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I promised them mostly downhill and a grand total of 5 rocks for the entire descent. Of course, I was wrong on both counts, but the riding was relatively easy, at least compared to what we’d been doing, and the final fast descent down to town put smiles on all of our faces.

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We headed straight to Flagstaff Brewery for lunch to celebrate. Six days, five nights. A job well done.

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A toast to new friends. To having eyes opened about new ways of doing things (those nifty alcohol stoves sure are neat, and I sort of want a fancy camera now). To living the simple life and to seeing the world from a bike seat.

It was a glorious time. Thanks for the adventure!


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Coconino 250-ish: Flagstaff to Mingus

It’s sort of funny how this trip came together, because really, what are the chances of me going touring with a vagabond from Maine and the publisher of Bunyan Velo from Minnesota.

The first inklings of the trip started with Scott mentioning that some guy named Josh Spice wanted to come down and tour the AZT on a fat bike with some other guy. We were both dumbfounded by the idea, because anyone who’s ridden any of the AZT knows that a fat bike…well, isn’t really the best tool for the job. (Someone did race the AZTR300 on a fat bike, and finished, but said that if he came back, he’d bring suspension) Scott said that he was going to write back and tell them to either consider doing a dirt road route, or to bring different bikes.

But, I’d heard of Josh Spice in the recipients list on emails that I get from Salsa. It sounded like he was trying to time the trip to coincide with the AZTR, and at the time, Scott was still planning on racing, and I was looking for something to do instead of hanging out in an empty house at home watching dots move across the screen. I hatched a grand plan: I’d convince them to bring mountain bikes, I’d convince them that the Coconino 250 was a better loop to do than the AZT, and from Flagstaff, I’d drive up to get Scott from the border, drive him to St. George to hang out with his parents while I went to Moab for our Annual Girls Trip, and then I’d pick him up on my way back to Tucson. It was brilliant. Except things never really work out as planned…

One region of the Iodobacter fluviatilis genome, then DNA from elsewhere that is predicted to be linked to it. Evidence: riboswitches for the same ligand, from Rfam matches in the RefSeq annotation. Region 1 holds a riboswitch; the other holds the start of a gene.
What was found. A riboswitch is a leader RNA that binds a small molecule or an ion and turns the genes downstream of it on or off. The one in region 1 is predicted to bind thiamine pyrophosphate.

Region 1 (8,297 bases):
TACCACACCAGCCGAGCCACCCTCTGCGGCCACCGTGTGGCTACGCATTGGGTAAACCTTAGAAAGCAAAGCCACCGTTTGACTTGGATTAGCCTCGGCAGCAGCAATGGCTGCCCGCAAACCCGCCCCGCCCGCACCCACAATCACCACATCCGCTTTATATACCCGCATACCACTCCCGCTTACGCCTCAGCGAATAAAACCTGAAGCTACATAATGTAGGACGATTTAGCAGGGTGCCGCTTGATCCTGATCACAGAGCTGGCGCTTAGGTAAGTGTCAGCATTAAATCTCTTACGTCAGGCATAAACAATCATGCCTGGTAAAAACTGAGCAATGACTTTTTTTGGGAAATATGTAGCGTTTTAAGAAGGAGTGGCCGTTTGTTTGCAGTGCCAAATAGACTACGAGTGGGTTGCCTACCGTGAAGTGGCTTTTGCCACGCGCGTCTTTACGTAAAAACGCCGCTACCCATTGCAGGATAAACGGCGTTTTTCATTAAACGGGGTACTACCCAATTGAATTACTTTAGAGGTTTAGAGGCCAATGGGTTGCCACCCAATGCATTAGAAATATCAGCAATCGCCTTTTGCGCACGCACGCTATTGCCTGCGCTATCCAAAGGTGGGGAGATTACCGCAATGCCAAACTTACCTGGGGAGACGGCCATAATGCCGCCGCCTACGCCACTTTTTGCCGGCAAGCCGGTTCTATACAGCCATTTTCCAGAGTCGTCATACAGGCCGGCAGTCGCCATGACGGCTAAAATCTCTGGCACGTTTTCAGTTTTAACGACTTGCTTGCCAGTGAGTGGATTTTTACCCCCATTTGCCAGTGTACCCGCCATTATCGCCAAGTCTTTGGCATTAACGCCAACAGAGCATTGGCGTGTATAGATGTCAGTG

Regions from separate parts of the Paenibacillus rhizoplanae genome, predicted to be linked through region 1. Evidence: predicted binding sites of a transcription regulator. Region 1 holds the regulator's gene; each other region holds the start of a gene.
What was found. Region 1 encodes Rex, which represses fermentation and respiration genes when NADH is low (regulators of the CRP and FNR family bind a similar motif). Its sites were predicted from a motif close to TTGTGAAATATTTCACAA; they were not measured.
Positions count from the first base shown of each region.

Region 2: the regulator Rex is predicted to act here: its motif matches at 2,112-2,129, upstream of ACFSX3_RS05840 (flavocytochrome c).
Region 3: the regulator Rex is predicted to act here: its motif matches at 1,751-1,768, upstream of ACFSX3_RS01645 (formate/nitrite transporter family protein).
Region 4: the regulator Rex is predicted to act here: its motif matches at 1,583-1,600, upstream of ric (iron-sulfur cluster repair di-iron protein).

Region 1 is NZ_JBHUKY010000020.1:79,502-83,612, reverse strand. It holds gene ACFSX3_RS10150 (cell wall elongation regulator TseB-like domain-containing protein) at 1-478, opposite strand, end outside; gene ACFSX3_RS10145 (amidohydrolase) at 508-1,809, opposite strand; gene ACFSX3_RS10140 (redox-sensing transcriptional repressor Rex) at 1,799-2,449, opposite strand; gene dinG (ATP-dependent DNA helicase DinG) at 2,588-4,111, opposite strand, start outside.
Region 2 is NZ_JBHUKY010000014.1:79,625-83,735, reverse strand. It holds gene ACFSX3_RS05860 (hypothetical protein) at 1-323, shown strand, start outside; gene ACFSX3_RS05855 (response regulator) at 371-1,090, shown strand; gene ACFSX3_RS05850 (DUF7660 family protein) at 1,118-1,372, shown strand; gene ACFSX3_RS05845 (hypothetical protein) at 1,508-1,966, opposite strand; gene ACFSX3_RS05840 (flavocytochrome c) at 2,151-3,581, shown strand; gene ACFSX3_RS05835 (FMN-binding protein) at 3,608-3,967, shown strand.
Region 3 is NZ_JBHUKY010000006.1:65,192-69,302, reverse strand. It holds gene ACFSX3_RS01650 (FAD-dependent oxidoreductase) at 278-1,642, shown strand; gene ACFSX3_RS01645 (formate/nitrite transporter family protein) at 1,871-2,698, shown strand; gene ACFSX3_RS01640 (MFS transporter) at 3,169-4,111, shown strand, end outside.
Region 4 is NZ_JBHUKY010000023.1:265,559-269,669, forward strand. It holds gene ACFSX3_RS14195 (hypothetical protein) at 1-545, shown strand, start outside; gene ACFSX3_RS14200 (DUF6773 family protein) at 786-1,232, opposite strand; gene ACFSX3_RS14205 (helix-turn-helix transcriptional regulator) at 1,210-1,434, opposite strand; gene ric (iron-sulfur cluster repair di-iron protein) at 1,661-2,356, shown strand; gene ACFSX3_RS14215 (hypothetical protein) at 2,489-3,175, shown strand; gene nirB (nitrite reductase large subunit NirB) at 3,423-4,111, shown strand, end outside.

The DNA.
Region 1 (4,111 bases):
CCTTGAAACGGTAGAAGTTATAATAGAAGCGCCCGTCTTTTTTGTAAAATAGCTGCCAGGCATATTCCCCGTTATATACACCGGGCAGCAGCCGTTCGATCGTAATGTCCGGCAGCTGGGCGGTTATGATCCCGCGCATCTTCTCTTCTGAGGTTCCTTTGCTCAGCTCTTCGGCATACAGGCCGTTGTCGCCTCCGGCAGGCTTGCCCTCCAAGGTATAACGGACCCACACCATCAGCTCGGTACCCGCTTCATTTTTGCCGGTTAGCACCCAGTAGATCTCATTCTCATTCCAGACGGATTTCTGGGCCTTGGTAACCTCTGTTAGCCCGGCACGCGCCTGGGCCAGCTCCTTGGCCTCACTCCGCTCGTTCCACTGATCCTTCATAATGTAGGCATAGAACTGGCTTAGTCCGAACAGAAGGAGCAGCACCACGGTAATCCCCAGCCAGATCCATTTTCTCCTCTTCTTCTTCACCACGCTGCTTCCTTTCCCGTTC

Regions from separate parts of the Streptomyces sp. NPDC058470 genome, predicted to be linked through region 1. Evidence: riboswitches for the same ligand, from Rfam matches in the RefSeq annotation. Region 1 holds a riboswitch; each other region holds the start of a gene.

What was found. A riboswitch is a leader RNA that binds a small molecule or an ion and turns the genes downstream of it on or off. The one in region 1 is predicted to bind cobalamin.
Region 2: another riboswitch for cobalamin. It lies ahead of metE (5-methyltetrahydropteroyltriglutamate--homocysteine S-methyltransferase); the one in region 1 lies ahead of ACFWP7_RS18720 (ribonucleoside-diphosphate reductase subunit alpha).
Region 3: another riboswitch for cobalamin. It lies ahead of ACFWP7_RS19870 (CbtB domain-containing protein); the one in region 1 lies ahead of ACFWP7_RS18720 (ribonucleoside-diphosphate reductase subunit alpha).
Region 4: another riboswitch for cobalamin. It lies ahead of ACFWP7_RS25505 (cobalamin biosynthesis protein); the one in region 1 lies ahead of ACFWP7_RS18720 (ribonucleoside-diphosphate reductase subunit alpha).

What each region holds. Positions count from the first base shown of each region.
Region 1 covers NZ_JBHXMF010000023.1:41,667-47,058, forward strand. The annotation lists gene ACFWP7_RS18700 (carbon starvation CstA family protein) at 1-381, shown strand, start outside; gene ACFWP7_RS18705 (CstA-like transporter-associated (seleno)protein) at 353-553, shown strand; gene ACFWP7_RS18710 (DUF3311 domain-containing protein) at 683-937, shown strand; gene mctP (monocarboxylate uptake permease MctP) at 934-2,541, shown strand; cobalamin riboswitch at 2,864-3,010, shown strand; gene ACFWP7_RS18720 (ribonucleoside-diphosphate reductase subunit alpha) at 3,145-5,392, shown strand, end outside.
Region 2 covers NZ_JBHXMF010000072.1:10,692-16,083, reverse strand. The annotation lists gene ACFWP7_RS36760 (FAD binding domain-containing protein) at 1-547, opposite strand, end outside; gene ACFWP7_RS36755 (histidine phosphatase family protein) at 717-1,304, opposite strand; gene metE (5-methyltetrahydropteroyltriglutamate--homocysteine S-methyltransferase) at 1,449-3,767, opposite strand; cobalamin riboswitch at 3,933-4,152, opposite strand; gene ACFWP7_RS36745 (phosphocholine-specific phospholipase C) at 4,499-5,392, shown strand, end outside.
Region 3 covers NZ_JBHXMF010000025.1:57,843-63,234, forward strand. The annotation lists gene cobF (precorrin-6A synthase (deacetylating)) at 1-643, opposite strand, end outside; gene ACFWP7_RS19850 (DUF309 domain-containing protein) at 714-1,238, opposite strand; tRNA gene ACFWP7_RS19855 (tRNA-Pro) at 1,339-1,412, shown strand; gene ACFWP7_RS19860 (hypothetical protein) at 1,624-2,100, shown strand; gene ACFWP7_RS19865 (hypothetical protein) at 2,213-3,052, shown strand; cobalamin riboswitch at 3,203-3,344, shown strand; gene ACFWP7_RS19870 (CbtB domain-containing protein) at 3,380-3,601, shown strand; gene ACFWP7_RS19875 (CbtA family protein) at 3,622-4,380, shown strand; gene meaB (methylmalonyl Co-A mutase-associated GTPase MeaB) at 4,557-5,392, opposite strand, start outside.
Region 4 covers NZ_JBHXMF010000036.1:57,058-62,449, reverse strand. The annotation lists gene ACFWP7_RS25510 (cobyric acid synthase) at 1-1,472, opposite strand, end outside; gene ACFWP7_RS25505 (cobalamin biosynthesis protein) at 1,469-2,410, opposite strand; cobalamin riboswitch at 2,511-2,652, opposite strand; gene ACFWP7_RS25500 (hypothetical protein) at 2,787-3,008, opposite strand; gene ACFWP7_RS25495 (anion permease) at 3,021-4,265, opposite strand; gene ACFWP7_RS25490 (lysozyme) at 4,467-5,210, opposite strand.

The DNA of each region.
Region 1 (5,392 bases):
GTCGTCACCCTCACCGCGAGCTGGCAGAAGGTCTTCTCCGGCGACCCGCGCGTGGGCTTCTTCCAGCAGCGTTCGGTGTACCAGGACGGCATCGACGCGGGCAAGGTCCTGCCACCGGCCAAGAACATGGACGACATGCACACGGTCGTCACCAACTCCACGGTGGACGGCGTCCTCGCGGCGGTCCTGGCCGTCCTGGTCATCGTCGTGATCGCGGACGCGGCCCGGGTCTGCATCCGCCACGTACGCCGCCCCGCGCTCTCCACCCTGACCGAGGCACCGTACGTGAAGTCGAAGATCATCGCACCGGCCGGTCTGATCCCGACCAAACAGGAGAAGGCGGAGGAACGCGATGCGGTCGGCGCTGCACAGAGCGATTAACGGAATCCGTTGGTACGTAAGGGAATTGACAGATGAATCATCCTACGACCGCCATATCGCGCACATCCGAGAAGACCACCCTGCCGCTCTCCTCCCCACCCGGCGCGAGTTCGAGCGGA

So I sent Josh an email, inviting myself along on the trip…if they wanted to do the Coconino, which has been on my bucket list for a while now. A Scott-and-Chad designed loop, I’d heard good things about it.

I mentioned to Scott that Glenn Charles was the second guy on the trip.

“Wasn’t he the guy who rode a fat bike on that California Lost Coast road tour?”

“I think he’s the guy who bikepacked around Alaska in the winter for a few months.”

Turns out, we were thinking of the same person, and it was, in fact, Glenn.

Plans changed, morphed, and got adapted, and on the Saturday after the AZTR start, I found myself picking up Glenn and Lucas from the Phoenix airport. Josh had to bail, and apparently Lucas had somewhat invited himself along as well. As the publisher of Bunyan Velo, I’d heard of him through Gypsy by Trade. If Nicholas spoke highly of him, it was good enough for me.

And so there we were, three people who’d never met, ready to embark on what was guaranteed to be a fairly to mostly amazing trip.

What could possibly go wrong? Aside from a potentially broken thumb, a tree-skewered thermarest, and some puking.

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As all good bikepacking trips start, we went to The Place for breakfast. I cleaned my plate. The boys didn’t. I was so confused.

Bikes had been assembled in a hotel room the afternoon before, trail provisions bought at Sprouts, and beer consumed at Flagstaff Brewery. 8 am, we were on the road.

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I’d skipped the trail heading into Flagstaff during our AZT tour with the plan of riding it during this tour. Unfortunately, a fire by Walnut Canyon rendered the trails closed and we were forced to ride the 20 miles of road out to Lake Mary leaving Flagstaff. A bummer for sure, but a good lesson that a trail’s existence or availability in the future is never guaranteed.

The morning was beautiful and the miles passed quickly as basic information was exchanged: Where are you from? What do you do? What bikes do you own? Strangers are fun, especially when they’re interesting ones.

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The wind picked up as we ducked into the trees on the AZ trail having bypassed the fire closure. This section of AZT follows a lovely railroad grade with minimal technical riding. While it was definitely more fun to ride it in the downhill direction into Flagstaff, even up was pleasant. It was one of two sections of trail that I knew on the whole loop. When I was getting trail beta from Scott, I insisted on only knowing water and food resupplies, and the approximate time and distance between resupply points. I like riding things blind, taking things as they come. If it goes up, I’ll pedal. If it goes down, I’ll coast. If I can’t stay on my bike, I’ll walk. The simple life.

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Spirits were high. Duffy, pined cruising. Glenn asked me if all of the AZT followed a railroad grade across the state. No, not really.